Refilling the EMPTY-NEST with Dignity & Grace

Reframing expectations once the kids return home is key to maintaining sanity.  When your 24 year old is preparing to launch into his or her career, but not yet able to make ends meet on the entry-level salary (even though there is a prestigious Master’s degree on the resume), the desire for independence on the part of the young adult might clash with the desire for ‘freedom from children’ on the part of the parents.  Add to this mix aging grandparents – both hard of hearing, one of whom suffers with vascular dementia, and the other in a massive state of denial about all that is happening.

So what can YOU do if you are a member of the sandwich generation – surrounded in your home by YOUR kids as well as YOUR (or your spouse’s) parent(s)?   Two main goals to establish:  COMMUNICATION & BOUNDARIES.

  1. COMMUNICATION: Open communication about expectations regarding computer use, showering, and meals
    • If sharing computers, get passwords and internet security protection (the LAST thing you need is a computer virus – especially if you share WiFi or actual laptops)
    • Timing of showering needs to be considered – especially if one or more people need to go to work, and also in case washing machine or dishwasher interfere.
    • Are there food sensitivities or preferences? Is there medication that requires refrigeration? Will you each purchase your own food? Does more than one person enjoy cooking? Will the microwave, countertops and/or stove or oven be shared?
      • Consider assigning space in the refrigerator & freezer for special needs.
      • Perhaps you need a schedule of who eats when (the elders may require meals earlier or snacks more often; work schedules often dictate who will eat together and who will eat alone).
      • Is there room at the kitchen table for everyone at once?
  1. BOUNDARIES: Parents who are accustomed to being the ‘back-up’ either emotionally, health wise or financially, may find it difficult to separate with clearly defined boundaries.  Here are a few points to consider:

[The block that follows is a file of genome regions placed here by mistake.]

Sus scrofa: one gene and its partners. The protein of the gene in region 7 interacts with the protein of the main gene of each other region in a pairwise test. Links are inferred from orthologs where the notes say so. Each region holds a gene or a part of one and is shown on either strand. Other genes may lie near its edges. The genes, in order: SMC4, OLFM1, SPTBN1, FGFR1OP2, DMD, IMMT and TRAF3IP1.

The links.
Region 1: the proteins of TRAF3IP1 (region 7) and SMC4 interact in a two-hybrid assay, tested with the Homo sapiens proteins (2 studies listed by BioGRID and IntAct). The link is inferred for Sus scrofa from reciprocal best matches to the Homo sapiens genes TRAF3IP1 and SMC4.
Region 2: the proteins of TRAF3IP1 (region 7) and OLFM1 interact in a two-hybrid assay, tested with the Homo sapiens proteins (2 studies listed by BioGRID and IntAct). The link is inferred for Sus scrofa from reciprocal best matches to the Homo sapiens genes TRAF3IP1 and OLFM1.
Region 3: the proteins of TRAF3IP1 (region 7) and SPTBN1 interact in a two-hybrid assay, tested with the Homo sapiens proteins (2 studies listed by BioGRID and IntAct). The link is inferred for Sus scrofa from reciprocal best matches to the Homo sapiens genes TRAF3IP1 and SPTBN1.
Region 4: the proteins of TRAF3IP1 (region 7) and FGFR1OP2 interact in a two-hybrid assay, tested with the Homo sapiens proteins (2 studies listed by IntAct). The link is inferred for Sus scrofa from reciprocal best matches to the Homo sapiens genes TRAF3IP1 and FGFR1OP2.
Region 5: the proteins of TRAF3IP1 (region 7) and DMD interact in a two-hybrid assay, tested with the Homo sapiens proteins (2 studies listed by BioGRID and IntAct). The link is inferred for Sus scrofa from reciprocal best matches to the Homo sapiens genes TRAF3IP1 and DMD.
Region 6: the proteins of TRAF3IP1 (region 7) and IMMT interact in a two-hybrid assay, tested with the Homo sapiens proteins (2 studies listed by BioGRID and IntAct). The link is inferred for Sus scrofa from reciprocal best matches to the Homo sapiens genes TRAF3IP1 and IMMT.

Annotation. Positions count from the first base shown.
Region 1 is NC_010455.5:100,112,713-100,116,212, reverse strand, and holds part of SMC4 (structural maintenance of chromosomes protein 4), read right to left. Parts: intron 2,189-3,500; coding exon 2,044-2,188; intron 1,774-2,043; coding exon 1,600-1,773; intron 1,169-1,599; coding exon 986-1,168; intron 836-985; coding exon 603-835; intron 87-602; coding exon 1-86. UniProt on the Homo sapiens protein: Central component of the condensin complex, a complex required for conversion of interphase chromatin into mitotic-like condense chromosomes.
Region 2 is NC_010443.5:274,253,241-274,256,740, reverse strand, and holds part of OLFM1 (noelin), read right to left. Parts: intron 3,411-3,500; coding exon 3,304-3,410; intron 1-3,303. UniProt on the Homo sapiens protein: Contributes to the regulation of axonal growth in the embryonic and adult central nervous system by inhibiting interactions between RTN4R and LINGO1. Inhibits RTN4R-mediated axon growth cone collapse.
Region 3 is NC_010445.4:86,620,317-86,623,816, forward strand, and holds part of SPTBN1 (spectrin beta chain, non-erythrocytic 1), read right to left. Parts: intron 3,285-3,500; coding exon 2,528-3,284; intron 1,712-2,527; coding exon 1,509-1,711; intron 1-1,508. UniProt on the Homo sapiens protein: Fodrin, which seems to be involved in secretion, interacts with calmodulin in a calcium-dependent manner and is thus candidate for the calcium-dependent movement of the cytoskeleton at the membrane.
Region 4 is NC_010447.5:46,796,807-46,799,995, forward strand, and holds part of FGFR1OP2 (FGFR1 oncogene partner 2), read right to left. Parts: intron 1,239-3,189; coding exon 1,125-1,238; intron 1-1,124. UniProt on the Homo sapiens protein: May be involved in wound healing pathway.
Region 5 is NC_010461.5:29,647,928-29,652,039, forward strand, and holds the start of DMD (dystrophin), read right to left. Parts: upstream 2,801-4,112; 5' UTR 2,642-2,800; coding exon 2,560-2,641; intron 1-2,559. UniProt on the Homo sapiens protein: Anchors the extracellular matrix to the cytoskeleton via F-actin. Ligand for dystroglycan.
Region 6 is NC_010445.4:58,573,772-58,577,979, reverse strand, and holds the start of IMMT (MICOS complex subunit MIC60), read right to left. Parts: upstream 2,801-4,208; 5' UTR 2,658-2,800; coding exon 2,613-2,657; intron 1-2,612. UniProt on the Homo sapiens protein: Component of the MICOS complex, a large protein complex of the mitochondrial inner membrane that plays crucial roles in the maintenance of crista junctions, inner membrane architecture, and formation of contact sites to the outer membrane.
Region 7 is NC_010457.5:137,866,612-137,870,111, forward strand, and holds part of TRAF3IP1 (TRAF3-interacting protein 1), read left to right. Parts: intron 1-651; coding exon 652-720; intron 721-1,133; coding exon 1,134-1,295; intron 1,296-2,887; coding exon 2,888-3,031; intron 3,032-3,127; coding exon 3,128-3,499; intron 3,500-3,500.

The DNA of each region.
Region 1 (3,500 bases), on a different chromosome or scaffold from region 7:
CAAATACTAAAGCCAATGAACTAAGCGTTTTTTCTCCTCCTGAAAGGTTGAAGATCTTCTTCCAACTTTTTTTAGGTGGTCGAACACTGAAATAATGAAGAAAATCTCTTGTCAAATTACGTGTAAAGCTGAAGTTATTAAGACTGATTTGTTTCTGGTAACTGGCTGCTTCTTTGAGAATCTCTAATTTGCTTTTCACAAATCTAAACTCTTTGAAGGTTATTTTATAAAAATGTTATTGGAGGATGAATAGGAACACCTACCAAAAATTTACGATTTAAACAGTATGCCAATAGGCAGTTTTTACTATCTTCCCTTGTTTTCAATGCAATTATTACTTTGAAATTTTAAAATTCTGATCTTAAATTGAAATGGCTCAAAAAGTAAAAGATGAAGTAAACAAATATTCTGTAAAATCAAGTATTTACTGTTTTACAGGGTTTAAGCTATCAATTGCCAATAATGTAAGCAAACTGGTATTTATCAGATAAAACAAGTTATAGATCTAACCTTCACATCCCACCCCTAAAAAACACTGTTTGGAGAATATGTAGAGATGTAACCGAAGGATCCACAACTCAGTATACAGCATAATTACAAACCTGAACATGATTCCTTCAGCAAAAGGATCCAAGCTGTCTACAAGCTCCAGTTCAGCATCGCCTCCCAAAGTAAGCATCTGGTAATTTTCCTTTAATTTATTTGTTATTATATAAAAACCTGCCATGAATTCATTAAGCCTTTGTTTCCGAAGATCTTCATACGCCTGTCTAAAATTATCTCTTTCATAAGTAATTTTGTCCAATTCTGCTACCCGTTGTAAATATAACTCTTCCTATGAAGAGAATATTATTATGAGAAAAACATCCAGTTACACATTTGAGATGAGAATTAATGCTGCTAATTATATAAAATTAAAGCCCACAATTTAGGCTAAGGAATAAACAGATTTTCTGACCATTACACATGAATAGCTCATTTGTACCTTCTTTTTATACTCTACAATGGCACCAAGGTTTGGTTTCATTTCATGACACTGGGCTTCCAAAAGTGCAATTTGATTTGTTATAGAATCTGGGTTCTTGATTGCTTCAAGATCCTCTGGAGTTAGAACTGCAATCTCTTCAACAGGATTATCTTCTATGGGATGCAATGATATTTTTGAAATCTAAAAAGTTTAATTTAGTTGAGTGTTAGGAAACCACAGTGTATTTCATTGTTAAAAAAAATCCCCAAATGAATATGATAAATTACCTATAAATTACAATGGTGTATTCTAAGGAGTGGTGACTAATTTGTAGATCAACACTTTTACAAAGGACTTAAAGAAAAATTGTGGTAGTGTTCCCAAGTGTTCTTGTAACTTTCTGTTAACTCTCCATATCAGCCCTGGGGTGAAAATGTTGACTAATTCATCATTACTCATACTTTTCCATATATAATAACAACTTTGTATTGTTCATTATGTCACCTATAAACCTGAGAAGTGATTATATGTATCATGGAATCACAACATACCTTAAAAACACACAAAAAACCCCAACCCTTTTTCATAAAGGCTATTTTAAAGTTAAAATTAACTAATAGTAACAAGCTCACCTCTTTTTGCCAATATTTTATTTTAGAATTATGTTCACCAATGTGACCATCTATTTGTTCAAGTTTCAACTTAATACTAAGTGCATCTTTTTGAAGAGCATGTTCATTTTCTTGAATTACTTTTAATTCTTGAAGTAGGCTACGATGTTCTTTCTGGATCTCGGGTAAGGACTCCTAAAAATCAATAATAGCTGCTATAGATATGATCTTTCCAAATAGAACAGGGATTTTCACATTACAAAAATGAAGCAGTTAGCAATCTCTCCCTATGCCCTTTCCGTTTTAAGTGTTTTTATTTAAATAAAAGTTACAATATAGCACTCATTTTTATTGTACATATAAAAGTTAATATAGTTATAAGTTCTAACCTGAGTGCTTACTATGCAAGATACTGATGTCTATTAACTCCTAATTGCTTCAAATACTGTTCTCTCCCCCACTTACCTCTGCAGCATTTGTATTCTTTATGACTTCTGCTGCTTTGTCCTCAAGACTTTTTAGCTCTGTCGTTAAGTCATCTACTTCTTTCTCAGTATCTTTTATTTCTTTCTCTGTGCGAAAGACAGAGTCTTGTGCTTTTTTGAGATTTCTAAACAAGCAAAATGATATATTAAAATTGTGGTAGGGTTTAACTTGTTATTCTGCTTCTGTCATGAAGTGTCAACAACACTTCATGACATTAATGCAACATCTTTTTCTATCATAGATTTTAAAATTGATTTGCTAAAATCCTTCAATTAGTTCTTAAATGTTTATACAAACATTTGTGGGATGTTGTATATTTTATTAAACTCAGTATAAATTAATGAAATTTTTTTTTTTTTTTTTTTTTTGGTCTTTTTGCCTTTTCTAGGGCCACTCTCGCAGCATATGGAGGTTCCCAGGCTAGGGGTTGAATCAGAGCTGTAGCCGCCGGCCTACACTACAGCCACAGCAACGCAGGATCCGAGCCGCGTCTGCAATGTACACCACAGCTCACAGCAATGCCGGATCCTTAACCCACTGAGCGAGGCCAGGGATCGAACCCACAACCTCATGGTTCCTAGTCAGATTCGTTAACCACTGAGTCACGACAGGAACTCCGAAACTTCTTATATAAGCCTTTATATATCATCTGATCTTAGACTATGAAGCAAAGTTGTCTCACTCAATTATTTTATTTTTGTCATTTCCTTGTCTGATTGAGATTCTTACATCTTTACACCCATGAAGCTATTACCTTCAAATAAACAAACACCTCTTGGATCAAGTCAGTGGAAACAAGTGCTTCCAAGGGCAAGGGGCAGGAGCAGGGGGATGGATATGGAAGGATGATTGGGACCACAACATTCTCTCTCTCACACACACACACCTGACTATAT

1. Privacy: If the master bedroom shares a wall with the bathroom used by the adult child, and you hear the toilet flush in the middle of the night – assume all is well unless your child knocks on your bedroom door. If you were awakened and have difficulty getting back to sleep, wait until morning or later in the day to bring it up.  Nobody needs a confrontation in the wee hours of the morning.
    2. Responsibility: Don’t assume your adult child needs money whenever s/he leaves the house. Stop yourself from asking how much s/he has in the wallet whenever heading out.
    3. Laundry: Assume your adult child does his/her own laundry. By request, of course, a few additional garments may be added on occasion to your load – but don’t make this a habit.
    4. Food shopping: This blends communication with boundaries. Establish rules that suit your family rhythm and stick to them until a new conversation helps reestablish guidelines.

Important note: You and your spouse deserve your own special protected time away from the circus – and this needs to be scheduled in.

  • If finances permit an extravagant getaway – go for it GUILT-FREE, as long as you effectively hand off all responsibilities (including mail, care of the dog/ cat/gold-fish . . . you get the idea) and provide emergency contact information – get up and GO when you need that very essential self-care.
  • If time and money are not readily available, create a safe space in your home – off limits to all, to give yourselves that uninterrupted time/space. If physical space is an issue, try taking a walk, going to a movie or just getting OUT together – once a week. It may also be helpful to make an effort to go to bed an hour early during the week to just catch up, watch the news or a favorite comedy or movie on television . . . or just cuddle & relax in the silence you create for yourselves.

Keep unspoken ‘assumptions’ to a minimum, self-reflect often, and take lots of deep breaths to keep yourself on track.  This is a learning experience for ALL of you, simultaneously.

One of my favorite quotes (paraphrased here) is by Vivian Greene, and it goes something like this:  Life is not about waiting for the storm to pass; it’s about learning to dance in the rain.  So here’s to your successful adventure through life, and to all those deep breaths to which you are about to treat yourself.  ~Dr. Iankowitz


If you have hints and tips to share, I invite you to add your wisdom from either personal experience or observation.   ~Dr. Iankowitz

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